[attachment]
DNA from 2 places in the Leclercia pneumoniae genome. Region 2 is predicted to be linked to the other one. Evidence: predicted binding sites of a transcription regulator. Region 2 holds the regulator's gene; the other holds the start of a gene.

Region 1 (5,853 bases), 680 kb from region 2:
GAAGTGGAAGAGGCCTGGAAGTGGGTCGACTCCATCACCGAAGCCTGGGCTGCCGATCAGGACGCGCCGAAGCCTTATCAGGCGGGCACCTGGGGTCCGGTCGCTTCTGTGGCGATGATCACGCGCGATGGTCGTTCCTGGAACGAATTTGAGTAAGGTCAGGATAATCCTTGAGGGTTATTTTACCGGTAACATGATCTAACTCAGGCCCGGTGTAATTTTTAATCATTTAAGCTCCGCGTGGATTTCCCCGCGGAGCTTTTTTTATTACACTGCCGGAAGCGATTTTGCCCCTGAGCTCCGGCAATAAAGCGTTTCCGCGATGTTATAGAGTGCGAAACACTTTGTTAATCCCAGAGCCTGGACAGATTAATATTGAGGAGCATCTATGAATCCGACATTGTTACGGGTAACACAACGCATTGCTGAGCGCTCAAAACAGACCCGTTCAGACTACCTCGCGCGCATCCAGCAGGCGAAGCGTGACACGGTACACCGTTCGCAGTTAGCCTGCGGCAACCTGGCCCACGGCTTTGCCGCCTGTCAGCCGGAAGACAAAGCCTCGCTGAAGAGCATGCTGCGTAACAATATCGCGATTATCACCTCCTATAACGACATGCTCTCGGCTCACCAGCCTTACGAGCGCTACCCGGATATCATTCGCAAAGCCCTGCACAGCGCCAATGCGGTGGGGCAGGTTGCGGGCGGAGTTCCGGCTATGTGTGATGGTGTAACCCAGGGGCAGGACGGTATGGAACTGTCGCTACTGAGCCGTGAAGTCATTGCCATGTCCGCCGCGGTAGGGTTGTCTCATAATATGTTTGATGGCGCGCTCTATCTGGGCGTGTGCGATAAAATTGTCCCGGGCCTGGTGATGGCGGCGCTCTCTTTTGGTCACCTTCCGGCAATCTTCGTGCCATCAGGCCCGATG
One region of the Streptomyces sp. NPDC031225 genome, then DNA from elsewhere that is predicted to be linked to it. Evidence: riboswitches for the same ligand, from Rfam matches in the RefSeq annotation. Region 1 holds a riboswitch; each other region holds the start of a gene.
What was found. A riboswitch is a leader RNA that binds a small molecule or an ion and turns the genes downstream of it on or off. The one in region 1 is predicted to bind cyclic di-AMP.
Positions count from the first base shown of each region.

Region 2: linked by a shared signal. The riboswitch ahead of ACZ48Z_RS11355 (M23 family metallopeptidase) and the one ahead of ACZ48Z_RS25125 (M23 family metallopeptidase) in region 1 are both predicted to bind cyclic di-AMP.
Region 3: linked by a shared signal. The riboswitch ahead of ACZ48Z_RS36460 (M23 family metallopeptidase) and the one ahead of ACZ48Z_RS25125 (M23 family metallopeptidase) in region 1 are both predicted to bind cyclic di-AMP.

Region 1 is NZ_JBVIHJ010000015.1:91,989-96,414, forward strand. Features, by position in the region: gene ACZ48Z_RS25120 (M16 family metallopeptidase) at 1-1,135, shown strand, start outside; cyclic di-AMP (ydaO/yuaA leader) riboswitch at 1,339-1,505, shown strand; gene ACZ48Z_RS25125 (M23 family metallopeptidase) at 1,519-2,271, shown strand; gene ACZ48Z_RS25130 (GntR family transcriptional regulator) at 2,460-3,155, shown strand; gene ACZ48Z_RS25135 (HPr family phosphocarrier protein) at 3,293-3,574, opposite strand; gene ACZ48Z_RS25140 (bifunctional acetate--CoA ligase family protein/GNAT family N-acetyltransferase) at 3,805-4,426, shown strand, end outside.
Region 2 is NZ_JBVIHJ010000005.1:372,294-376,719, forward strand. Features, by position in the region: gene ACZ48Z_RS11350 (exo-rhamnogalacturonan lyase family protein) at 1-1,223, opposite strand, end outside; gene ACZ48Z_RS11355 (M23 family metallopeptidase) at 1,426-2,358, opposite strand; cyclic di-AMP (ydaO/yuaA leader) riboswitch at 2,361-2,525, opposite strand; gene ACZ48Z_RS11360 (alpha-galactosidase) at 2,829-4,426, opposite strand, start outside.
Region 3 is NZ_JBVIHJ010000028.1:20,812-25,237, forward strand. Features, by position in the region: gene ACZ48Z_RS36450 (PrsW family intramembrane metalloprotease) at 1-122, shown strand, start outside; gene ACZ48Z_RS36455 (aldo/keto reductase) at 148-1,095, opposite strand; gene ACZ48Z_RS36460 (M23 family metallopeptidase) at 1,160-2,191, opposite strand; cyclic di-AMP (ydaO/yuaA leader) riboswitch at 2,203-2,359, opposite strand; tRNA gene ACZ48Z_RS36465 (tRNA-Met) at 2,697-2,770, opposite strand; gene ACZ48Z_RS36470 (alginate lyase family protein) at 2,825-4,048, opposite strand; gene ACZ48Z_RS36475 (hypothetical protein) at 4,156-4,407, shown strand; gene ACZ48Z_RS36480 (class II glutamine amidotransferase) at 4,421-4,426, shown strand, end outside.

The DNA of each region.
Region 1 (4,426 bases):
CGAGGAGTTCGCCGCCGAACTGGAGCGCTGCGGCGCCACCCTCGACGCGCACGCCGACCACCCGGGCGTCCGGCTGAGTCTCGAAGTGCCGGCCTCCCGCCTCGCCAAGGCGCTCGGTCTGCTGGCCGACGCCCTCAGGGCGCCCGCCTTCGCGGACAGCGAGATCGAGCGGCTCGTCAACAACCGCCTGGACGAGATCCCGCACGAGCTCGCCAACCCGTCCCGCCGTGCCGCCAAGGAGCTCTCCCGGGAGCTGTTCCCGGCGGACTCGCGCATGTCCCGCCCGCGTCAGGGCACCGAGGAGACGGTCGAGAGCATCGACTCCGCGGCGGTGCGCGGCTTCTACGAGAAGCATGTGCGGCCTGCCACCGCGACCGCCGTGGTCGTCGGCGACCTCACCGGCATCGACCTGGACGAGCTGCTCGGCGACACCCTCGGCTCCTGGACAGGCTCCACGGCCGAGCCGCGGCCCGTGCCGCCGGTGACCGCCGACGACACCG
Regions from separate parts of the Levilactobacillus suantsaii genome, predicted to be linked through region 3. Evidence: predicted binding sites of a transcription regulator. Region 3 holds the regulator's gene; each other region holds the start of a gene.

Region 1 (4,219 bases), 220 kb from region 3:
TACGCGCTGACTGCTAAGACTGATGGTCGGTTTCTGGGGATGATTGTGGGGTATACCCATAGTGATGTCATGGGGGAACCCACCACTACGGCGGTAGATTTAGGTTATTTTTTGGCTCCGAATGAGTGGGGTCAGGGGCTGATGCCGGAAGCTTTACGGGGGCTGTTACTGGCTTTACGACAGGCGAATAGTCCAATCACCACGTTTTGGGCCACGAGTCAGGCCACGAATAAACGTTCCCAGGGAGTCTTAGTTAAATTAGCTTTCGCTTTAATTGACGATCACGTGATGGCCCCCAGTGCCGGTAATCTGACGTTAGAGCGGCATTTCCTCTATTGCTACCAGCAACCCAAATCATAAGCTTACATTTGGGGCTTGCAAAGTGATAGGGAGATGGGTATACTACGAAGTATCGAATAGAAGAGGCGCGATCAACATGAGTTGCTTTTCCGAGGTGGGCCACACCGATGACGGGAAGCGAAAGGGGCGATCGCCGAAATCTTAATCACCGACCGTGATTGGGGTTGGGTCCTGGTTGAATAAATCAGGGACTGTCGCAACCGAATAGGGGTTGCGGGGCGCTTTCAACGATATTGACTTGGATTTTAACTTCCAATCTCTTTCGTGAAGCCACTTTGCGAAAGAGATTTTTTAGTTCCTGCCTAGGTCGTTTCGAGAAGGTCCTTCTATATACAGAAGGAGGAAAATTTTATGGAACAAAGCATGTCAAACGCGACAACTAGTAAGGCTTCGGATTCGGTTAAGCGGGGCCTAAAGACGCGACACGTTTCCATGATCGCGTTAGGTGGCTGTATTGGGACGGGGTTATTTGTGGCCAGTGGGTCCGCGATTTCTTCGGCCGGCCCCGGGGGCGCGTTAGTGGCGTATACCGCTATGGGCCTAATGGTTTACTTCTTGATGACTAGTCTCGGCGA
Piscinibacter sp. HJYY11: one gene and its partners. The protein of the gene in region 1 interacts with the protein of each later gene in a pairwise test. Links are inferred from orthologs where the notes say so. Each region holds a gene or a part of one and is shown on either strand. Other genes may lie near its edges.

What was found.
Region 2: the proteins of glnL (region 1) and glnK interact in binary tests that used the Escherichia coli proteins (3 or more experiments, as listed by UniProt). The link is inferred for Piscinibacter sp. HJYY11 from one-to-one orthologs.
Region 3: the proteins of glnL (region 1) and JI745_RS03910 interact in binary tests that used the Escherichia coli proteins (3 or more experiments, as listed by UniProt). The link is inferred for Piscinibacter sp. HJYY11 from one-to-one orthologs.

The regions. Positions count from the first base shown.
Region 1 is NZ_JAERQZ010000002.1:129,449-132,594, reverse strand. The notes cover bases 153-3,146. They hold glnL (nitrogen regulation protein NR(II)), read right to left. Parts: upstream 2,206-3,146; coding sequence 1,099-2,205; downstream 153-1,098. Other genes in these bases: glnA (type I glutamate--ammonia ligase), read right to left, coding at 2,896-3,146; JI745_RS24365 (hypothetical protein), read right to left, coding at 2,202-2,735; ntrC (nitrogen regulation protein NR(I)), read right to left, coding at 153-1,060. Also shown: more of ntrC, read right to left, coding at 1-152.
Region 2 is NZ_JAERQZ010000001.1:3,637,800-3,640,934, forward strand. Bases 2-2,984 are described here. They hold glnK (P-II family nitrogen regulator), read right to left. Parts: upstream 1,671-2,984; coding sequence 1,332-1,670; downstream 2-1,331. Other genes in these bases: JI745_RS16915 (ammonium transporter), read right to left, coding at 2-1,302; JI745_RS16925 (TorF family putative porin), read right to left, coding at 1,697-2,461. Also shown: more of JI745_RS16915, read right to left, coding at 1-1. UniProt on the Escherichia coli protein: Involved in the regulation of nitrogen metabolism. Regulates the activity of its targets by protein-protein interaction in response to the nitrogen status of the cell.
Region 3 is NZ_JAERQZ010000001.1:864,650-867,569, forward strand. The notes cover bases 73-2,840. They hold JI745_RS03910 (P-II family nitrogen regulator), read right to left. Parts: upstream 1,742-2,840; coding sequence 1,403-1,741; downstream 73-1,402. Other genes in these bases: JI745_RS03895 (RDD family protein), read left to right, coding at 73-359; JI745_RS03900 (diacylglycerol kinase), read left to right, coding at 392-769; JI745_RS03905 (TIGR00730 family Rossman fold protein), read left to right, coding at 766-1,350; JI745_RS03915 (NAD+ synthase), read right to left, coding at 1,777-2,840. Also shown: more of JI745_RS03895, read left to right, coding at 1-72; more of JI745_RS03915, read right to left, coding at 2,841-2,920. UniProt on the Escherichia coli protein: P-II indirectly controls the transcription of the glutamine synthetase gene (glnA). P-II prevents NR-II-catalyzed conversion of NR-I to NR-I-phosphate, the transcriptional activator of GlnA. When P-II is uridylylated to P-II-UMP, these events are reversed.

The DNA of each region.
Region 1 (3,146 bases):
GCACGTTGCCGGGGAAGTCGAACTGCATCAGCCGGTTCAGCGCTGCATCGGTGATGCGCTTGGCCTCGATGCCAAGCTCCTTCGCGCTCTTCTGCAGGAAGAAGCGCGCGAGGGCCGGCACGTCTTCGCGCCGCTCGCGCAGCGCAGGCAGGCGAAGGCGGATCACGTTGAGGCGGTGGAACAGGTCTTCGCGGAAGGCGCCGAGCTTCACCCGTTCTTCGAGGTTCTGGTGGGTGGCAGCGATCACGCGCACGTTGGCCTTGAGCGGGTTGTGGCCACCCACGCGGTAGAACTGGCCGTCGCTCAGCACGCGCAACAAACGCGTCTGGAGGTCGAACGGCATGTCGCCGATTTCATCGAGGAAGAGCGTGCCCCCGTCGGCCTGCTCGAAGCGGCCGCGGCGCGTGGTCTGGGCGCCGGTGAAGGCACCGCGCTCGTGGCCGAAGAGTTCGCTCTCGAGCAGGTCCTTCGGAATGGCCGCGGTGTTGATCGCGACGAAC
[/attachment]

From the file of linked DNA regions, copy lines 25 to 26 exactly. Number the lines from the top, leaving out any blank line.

Region 3 is NZ_JAERQZ010000001.1:864,650-867,569, forward strand. The notes cover bases 73-2,840. They hold JI745_RS03910 (P-II family nitrogen regulator), read right to left. Parts: upstream 1,742-2,840; coding sequence 1,403-1,741; downstream 73-1,402. Other genes in these bases: JI745_RS03895 (RDD family protein), read left to right, coding at 73-359; JI745_RS03900 (diacylglycerol kinase), read left to right, coding at 392-769; JI745_RS03905 (TIGR00730 family Rossman fold protein), read left to right, coding at 766-1,350; JI745_RS03915 (NAD+ synthase), read right to left, coding at 1,777-2,840. Also shown: more of JI745_RS03895, read left to right, coding at 1-72; more of JI745_RS03915, read right to left, coding at 2,841-2,920. UniProt on the Escherichia coli protein: P-II indirectly controls the transcription of the glutamine synthetase gene (glnA). P-II prevents NR-II-catalyzed conversion of NR-I to NR-I-phosphate, the transcriptional activator of GlnA. When P-II is uridylylated to P-II-UMP, these events are reversed.

The DNA of each region.